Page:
Monday, December 15, 2014

Movie of the Week – Kingdom of Heaven

This week’s movie: Kingdom of Heaven (2005) – Director’s Cut

After being sought out by his estranged father (back from the Crusades) in France, Balian decides to follow his father back to Jerusalem to start a new life (during the 12th century). When he gets there, he finds the region embroiled in a deadly struggle as Christian and Muslim hostilities put their truce in jeopardy. The only thing holding the peace together is the just King of Jerusalem; however, he is unwell and near death. Balian pledges himself to the defense of the King and the people of Jerusalem, placing him right in the middle of the struggle.

Kingdom of Heaven is maybe director Ridley Scott’s most epic film to date, as its scope and scale are comparable to that of Lawrence of Arabia (a film that seems to have been a big influence). Scott set out to make an epic in the style of old Hollywood classics (complete with a musical overture, intermission and musical entr’acte). Composer Harry Gregson-Williams delivers his career-best score (it is phenomenal). Cinematographer John Mathieson and production designer Arthur Max also do great work.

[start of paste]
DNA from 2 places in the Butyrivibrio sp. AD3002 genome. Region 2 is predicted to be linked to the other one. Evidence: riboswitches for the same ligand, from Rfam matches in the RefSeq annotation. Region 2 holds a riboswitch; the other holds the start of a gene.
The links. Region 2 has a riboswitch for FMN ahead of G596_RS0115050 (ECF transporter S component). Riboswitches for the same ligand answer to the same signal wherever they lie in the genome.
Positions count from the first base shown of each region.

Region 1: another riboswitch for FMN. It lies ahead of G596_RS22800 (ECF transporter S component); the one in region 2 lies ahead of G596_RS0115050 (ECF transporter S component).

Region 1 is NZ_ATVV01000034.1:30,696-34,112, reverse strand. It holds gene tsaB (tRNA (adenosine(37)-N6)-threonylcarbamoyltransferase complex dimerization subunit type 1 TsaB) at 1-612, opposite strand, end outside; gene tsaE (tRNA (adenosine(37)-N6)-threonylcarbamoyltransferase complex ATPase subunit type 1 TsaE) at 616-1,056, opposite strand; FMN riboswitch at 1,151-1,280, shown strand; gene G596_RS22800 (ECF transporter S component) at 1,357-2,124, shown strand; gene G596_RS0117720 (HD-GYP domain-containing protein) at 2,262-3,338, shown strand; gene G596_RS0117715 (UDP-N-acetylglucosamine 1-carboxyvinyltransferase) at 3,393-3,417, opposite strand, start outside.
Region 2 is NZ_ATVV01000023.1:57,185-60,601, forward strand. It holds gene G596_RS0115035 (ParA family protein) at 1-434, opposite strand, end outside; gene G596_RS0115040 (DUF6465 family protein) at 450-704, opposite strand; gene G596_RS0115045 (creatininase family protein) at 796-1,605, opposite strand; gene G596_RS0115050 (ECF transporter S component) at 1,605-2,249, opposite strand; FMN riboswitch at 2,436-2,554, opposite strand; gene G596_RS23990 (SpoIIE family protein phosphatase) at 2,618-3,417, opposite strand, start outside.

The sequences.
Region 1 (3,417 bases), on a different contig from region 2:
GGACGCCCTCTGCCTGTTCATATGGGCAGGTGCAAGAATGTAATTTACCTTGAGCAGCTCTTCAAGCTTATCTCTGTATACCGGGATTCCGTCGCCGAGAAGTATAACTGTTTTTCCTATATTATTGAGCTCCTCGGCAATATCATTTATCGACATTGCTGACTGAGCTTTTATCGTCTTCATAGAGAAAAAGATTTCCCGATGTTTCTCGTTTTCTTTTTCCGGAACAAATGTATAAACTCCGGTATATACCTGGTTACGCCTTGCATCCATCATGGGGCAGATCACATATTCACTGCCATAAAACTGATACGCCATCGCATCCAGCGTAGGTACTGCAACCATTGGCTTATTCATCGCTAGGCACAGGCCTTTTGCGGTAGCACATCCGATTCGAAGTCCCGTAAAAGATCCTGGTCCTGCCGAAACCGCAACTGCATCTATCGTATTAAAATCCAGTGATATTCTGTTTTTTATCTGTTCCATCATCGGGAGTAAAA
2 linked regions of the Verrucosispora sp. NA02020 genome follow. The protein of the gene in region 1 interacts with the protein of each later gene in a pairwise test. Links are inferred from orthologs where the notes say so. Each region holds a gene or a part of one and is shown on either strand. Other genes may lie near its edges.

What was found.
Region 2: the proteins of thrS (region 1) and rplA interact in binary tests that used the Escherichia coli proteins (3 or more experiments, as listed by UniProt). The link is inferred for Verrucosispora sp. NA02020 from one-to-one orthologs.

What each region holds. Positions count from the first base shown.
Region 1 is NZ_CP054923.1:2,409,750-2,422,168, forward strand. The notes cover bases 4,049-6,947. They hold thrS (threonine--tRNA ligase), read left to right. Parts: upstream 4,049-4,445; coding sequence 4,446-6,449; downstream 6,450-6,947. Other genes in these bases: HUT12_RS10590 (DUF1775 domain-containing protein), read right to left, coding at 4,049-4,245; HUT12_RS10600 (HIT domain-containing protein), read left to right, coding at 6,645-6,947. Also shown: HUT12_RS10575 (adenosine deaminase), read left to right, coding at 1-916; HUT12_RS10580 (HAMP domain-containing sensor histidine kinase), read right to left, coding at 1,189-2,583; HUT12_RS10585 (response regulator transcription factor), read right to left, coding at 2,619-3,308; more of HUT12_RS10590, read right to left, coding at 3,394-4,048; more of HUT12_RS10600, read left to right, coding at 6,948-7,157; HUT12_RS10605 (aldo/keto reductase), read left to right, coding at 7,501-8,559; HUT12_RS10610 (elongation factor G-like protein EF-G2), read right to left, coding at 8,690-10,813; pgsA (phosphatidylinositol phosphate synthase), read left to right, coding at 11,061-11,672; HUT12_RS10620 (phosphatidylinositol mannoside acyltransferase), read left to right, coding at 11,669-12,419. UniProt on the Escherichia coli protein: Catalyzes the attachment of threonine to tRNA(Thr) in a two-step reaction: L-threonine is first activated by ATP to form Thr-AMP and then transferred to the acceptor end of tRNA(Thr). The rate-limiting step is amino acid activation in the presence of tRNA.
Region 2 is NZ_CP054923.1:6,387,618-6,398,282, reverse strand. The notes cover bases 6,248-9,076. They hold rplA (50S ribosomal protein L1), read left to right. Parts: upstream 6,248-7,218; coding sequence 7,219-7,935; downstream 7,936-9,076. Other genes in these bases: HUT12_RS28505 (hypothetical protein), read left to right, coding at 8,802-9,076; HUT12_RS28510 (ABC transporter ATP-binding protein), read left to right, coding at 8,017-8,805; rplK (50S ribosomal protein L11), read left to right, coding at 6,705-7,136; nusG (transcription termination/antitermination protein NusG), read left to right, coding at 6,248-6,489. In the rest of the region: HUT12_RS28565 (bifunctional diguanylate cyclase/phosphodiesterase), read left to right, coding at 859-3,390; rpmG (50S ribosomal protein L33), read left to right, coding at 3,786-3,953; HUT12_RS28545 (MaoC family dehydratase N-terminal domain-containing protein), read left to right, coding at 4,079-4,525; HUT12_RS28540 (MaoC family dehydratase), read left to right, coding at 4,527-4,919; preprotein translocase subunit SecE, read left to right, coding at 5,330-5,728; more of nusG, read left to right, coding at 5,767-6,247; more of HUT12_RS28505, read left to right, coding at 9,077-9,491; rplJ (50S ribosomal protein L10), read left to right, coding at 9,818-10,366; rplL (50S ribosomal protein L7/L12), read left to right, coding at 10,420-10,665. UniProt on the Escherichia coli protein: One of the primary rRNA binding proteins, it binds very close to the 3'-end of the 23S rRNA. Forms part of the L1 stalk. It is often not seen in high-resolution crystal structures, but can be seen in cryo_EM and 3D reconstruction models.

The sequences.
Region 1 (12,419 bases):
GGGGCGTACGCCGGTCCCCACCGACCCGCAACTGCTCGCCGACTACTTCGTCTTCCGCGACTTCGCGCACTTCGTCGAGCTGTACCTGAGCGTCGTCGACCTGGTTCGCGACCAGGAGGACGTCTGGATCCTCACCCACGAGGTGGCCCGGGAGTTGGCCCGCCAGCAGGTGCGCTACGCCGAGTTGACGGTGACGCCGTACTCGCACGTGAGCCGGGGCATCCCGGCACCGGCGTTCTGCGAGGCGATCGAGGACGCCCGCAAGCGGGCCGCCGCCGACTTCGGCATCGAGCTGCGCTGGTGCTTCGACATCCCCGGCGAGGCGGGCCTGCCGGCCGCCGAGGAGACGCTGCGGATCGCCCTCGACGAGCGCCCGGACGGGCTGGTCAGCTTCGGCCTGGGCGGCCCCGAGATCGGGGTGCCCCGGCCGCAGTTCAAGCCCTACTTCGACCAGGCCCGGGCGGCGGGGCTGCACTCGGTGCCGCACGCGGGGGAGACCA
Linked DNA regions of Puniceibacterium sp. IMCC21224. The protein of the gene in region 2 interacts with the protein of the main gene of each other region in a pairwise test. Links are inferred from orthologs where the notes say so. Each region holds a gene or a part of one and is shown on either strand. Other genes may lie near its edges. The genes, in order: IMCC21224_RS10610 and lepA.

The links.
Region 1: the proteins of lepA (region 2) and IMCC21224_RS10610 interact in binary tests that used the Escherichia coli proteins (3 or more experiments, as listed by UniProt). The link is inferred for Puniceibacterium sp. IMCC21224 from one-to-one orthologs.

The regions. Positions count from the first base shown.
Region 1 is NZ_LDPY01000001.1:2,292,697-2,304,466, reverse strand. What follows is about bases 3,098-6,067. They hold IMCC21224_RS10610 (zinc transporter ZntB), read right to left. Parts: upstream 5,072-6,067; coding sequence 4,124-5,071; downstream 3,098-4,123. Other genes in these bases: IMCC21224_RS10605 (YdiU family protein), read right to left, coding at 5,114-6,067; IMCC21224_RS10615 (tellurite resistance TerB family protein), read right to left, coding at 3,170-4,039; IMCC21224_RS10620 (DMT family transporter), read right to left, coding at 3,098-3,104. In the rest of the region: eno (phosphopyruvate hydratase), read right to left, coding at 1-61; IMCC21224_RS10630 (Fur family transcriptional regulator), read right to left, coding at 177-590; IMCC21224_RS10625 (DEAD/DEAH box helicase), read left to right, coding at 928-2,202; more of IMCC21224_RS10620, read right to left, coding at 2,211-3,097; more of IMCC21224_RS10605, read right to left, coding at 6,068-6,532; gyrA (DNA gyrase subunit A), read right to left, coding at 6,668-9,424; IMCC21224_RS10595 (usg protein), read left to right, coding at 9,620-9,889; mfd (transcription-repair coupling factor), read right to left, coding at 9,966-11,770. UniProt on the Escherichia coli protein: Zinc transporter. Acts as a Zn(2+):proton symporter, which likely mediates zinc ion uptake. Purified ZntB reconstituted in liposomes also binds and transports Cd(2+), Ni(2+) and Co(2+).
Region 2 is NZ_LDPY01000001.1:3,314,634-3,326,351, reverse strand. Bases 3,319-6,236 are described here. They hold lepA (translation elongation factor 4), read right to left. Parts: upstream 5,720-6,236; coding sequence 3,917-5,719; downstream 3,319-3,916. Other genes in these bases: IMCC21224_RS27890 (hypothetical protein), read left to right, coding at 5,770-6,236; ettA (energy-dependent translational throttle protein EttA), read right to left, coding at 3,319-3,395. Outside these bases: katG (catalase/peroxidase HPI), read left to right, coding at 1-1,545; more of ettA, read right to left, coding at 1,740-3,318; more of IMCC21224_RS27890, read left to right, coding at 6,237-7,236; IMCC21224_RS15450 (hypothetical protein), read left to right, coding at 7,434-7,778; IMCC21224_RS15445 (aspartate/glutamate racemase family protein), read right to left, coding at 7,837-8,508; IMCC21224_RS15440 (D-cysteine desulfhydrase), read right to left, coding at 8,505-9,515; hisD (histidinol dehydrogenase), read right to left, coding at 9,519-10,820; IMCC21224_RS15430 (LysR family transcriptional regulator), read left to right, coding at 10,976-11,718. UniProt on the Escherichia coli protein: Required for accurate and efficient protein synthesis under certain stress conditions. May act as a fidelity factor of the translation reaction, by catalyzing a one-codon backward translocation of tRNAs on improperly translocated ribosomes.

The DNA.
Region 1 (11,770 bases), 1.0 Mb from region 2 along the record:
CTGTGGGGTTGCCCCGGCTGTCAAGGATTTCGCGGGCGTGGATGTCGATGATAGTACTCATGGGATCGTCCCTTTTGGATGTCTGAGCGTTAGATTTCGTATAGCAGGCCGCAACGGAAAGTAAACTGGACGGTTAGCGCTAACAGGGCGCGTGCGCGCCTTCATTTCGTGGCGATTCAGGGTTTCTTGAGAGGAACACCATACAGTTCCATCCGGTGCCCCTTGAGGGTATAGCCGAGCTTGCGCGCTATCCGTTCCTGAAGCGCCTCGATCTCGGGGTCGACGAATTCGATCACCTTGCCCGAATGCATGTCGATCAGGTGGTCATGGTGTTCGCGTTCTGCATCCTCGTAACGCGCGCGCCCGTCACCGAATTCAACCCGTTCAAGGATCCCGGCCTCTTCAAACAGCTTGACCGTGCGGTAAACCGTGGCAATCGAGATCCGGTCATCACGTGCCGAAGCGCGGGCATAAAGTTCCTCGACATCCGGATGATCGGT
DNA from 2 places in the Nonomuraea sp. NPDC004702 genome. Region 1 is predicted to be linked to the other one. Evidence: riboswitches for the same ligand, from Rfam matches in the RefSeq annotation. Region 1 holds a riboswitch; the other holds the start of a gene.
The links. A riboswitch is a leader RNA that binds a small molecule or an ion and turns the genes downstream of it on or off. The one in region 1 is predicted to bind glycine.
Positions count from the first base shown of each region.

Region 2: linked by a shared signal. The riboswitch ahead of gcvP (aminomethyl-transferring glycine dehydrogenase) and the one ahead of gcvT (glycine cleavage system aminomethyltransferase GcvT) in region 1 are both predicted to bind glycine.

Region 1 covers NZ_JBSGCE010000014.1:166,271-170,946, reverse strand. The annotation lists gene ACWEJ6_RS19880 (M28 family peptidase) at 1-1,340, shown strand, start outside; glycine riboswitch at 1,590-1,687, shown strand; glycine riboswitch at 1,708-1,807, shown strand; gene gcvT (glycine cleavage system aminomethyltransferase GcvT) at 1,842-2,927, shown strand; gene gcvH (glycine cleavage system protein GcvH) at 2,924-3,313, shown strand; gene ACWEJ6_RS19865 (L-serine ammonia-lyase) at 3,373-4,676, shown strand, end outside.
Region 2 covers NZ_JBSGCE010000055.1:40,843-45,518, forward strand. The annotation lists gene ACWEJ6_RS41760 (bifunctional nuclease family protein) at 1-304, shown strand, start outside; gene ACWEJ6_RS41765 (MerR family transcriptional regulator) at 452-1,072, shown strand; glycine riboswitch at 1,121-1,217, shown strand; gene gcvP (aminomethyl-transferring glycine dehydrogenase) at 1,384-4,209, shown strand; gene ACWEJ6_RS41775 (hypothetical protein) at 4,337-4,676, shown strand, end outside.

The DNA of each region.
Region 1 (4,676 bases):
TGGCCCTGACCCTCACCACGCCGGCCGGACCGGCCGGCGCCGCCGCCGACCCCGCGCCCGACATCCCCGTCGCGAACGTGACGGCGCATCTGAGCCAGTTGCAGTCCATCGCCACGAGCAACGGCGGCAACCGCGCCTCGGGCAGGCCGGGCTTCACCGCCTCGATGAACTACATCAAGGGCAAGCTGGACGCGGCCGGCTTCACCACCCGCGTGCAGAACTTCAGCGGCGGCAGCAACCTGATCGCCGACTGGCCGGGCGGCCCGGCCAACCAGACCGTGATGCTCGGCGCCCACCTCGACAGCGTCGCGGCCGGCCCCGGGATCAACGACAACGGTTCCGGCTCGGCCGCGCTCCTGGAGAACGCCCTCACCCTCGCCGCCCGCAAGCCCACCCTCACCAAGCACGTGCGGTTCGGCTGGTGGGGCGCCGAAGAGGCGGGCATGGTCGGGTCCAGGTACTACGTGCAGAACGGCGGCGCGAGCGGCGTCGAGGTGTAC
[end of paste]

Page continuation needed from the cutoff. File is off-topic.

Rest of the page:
Twentieth Century Fox was skeptical that releasing a film with a runtime over three hours would prove to be financially sound. Thus, they recut Scott’s film to be 144 minutes and released it to mild reviews and domestic box office (grossing just $211 million worldwide against its $130 million production budget, only $47 million domestically). Critics complained that the film felt incomplete and lacking texture. Fox’s cut left the film to play as a blockbuster when the film is really so much more (actually having something of substance to say about religious tolerance). Thankfully, Scott’s director’s cut was released later. The film is restored to its 190 minute runtime with much more depth and historical perspective. It is by no means a perfect film, but as an epic costume drama it plays quite well. It is well-worth checking out for fans of epic films in the classical style.

Trailer: Here
Available on: Blu-ray

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